Friday, March 4
Someone asked me today if I was happy with my life. It was an honest question, which can be rare in a world built on insubstantial small talk.
I answered honestly. I am happy. I love my life, my Church, my family and friends, my work... and I'm definitely happy.
But the question made me think.
It's such a strange thing.
And so intertwined with other, sometimes seemingly exclusive principles:
Fun. Meaning. Purpose. Fulfillment. Achievement. Growth. Bliss. Pleasure.
Tonight after the Friday night rush, pulled a dozen different directions and feeling inadequate the entire time, was I happy? Not really. I was tired and wanting to figure out how to make busy Friday nights less stressful. Tonight was better than last week, but it's still definitely not there yet. So happiness can be fleeting.
But was I fulfilled? I just spent the last few hours helping other people feel happy. Enabling them to find a piece of something unique, experience something new, and open their minds. Mixed with the stress was an overlay of people who honestly had a great time and will probably tell their friends and remember those hours for months to come. And I designed that. My best friend and I, along with thousands of customers along the way, made that process happen. That's something special.
So this afternoon I felt happy, and tonight I feel fulfilled.
And that seems pretty normal for my life.
Being autistic has made the emotional aspect of life simple and complex. Complex because emotions are often extremely intense for me. Someone made fun of my voice tonight, and even thought it was light-hearted, trivial, and maybe even expected given the circumstance, I honestly felt like I had been hit by an emotional truck. I wanted to never talk again. Simple because when I feel those emotions, I can usually separate them from logic and then choose which path I really want to follow. I smiled, kept talking, and everyone took the joke the way it had been intended. Another memory - when I had the heart-wrenching realization that I might not be a dad in this life - which has been my biggest dream and hope and desired blessing for as long as I can remember - it threatened to rip me apart emotionally. I remember breaking into tears that wouldn't stop. For other people I've met, that same realization made them question their testimonies. I didn't. I don't remember where I was, but it was inconvenient at the time that I couldn't handle it emotionally.... so I put my emotions on the side, promised myself I'd figure it out, prayed for strength, went on with life, and then later processed my feelings in a blog post or journal entry.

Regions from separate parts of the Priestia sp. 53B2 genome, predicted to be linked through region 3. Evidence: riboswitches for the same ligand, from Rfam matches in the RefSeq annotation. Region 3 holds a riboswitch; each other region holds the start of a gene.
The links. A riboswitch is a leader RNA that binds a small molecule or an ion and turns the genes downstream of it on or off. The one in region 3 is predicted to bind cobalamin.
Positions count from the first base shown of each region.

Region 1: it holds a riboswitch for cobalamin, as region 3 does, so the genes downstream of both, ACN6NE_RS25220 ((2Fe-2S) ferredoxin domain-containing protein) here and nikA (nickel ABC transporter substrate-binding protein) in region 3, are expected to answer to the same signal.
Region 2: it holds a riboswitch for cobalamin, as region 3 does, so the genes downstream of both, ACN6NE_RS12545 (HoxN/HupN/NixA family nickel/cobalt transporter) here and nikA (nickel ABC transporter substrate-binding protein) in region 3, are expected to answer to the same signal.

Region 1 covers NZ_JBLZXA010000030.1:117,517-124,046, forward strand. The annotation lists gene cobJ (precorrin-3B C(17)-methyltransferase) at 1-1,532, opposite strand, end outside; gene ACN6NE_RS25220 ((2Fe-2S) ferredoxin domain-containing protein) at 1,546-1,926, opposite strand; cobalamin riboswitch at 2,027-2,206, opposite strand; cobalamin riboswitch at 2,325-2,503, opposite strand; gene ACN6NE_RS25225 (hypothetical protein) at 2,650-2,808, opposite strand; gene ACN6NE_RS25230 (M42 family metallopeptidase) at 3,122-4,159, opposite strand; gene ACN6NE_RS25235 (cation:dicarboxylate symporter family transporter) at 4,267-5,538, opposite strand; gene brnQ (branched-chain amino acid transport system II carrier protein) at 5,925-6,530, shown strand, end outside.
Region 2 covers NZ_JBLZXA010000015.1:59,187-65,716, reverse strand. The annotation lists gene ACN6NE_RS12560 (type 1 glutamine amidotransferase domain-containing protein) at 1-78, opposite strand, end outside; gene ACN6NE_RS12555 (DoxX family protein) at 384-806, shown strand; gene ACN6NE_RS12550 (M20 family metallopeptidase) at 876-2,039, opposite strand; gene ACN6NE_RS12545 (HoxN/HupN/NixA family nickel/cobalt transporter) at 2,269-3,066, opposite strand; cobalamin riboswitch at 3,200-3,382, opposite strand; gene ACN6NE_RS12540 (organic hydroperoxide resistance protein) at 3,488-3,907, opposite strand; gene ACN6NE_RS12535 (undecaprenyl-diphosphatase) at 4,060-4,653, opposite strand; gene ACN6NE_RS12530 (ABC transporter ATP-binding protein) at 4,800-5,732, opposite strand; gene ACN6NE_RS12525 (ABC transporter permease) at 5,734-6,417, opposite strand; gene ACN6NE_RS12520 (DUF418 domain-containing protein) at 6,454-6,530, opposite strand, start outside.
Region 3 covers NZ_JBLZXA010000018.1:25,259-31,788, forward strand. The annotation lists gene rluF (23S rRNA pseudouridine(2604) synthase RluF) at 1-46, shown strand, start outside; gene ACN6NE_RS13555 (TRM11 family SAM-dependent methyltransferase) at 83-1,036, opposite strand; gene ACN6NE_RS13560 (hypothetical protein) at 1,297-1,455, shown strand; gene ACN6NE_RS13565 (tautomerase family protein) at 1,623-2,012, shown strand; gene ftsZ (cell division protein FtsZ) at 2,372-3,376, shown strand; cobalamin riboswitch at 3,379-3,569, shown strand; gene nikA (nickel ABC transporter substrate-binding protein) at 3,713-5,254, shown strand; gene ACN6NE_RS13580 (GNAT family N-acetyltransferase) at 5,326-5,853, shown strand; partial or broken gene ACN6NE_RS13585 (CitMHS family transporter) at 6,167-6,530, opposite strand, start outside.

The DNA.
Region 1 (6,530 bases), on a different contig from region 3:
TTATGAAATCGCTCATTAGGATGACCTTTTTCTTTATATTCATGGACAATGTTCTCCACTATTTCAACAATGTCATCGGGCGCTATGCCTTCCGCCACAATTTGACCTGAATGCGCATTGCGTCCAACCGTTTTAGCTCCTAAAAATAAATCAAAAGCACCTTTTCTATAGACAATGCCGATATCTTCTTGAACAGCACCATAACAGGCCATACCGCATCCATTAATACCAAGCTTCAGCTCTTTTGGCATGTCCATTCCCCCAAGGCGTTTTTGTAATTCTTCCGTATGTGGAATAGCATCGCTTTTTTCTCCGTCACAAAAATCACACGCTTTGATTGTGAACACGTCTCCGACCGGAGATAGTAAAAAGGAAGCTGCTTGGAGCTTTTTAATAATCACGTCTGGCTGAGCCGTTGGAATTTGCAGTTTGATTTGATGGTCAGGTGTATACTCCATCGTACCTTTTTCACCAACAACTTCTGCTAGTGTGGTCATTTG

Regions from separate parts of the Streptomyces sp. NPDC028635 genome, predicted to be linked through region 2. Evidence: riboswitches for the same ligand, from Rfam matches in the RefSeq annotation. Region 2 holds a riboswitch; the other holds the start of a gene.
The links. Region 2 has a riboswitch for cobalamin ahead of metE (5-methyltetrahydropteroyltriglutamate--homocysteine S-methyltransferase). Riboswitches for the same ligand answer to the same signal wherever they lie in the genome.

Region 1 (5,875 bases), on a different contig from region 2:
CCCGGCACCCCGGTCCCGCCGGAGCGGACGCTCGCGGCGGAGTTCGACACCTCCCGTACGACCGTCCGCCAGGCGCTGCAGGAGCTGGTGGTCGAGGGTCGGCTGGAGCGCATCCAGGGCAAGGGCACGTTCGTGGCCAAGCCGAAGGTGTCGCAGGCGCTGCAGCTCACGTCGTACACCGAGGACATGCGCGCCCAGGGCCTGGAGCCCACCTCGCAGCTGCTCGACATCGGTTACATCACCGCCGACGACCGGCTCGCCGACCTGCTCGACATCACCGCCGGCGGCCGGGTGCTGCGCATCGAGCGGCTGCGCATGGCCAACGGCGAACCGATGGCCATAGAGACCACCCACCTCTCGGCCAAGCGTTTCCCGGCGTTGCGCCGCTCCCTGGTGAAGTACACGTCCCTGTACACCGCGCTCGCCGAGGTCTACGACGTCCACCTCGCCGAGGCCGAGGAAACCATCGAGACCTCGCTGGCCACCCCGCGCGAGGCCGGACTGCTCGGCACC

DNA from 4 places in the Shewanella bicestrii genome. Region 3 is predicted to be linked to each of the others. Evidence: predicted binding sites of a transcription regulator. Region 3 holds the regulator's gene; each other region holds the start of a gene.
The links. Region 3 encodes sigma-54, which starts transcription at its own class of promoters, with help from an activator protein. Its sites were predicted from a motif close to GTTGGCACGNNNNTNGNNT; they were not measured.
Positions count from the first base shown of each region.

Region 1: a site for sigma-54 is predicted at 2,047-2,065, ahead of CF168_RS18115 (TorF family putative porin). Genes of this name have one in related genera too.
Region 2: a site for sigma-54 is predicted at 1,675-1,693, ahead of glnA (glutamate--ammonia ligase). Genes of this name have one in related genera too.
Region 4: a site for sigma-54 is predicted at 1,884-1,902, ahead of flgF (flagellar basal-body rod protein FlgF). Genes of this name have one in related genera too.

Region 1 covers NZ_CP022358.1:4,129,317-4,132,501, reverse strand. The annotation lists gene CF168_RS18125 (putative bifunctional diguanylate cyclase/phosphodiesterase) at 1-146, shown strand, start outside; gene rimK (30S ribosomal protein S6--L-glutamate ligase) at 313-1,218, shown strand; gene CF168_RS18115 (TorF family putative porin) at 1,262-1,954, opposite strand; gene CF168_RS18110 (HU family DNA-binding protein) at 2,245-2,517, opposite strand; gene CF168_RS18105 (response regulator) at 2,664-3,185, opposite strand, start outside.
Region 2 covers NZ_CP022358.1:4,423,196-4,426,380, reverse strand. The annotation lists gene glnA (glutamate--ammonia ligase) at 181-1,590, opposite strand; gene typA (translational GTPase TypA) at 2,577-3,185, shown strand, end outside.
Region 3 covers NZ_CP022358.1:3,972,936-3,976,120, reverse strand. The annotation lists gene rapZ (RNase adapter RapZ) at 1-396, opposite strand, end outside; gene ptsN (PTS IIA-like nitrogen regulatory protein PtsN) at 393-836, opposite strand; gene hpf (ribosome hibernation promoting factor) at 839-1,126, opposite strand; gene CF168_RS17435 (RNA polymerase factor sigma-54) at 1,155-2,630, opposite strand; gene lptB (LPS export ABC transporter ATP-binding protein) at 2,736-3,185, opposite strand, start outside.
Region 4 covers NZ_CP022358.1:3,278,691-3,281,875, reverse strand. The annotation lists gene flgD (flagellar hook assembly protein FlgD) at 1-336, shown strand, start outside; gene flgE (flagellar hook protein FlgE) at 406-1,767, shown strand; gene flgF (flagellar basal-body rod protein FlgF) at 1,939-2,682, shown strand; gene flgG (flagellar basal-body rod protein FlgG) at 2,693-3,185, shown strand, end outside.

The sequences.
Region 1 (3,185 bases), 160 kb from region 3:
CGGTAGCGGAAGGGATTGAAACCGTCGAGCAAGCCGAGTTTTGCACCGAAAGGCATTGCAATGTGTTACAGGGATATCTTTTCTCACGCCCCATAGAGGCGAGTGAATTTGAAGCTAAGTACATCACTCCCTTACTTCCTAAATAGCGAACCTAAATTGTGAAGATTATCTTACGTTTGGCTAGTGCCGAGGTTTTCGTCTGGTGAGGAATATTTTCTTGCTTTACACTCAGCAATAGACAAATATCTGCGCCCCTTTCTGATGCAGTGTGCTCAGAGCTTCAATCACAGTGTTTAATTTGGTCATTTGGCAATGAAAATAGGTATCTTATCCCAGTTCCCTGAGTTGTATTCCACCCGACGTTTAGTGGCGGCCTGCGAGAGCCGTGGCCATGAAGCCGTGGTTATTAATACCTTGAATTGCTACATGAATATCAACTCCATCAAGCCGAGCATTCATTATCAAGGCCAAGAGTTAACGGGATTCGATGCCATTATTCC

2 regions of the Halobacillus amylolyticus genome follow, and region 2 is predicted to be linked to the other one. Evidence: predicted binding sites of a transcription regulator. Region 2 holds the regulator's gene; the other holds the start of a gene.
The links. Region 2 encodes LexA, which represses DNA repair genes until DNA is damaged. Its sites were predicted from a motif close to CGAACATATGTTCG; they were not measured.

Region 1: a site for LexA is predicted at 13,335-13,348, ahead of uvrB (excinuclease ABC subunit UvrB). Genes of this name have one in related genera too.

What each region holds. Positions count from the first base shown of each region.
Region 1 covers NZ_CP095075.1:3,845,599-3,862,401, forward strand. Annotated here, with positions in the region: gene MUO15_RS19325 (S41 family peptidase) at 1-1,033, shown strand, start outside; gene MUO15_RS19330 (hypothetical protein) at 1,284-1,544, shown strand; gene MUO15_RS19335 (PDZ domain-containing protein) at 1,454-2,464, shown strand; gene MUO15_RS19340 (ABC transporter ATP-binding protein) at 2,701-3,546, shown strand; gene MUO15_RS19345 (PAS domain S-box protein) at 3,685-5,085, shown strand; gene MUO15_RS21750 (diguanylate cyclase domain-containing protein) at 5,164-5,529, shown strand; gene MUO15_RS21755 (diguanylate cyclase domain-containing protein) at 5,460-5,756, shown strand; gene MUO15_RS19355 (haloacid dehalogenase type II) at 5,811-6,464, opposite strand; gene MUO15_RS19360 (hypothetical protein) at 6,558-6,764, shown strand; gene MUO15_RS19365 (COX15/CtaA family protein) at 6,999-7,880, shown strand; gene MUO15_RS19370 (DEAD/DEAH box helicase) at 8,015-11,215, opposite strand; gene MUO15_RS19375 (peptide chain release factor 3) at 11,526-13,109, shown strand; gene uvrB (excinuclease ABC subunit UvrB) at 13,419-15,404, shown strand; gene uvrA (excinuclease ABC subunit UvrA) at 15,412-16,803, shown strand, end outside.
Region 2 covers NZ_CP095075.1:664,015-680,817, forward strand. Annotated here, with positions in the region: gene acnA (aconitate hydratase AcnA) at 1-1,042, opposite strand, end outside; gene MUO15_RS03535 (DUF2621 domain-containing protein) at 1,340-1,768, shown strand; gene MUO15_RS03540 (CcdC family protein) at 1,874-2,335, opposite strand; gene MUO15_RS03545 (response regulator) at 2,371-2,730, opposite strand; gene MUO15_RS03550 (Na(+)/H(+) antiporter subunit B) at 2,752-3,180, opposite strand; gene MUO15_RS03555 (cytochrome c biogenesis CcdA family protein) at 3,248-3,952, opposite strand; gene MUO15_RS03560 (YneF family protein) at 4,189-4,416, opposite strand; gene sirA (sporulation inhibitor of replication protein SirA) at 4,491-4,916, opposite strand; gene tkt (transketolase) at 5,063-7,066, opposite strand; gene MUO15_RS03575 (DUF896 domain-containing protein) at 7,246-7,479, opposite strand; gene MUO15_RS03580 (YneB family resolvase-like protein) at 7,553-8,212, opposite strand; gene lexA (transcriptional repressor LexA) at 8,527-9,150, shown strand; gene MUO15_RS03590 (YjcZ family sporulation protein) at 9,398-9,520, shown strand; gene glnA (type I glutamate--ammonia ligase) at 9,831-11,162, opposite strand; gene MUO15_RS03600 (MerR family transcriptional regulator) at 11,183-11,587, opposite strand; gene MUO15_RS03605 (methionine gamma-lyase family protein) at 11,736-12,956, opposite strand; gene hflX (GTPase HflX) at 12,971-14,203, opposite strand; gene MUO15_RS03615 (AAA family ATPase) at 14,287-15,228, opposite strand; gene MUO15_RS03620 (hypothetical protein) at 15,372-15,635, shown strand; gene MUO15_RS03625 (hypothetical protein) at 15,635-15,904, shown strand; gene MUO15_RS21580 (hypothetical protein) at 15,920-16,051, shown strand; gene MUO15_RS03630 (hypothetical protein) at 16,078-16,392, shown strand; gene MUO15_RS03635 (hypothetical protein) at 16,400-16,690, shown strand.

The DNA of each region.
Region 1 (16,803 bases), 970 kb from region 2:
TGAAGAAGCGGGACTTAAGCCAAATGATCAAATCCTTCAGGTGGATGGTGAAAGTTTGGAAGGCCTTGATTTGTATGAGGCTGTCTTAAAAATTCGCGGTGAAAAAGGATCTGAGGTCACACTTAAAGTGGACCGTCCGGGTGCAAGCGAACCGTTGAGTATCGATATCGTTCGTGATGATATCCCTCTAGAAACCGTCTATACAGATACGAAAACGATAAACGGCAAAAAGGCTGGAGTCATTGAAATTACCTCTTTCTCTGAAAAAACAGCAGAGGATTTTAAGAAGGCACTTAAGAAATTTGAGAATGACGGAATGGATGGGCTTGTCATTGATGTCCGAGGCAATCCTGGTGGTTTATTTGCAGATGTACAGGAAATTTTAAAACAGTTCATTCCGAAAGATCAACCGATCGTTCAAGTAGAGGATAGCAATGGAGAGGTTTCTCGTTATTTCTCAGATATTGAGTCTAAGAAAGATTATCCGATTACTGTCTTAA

I like to think that I value all of the seemingly exclusive goals - happiness, meaning, joy, fun, achievement, and growth - and that I'n unwilling to let myself fall for a path that subverts one for more of the other. I'm not willing to stay someplace that I'm not happy. But, then again, I'm not willing to go search for happiness somewhere where I'd lose part of the meaning in my life.
So when corporate recruiters talked to me and my classmates in the MBA program about uber-boring-sounding jobs with amazing pay... I wasn't excited. If someone said that I could "work my way" into a better position, that wasn't interesting. I made the decision that I would love my life forever... and if it stopped making me happy or giving me purpose, then I'd do whatever it takes to make it happen - always focusing on keeping both sides.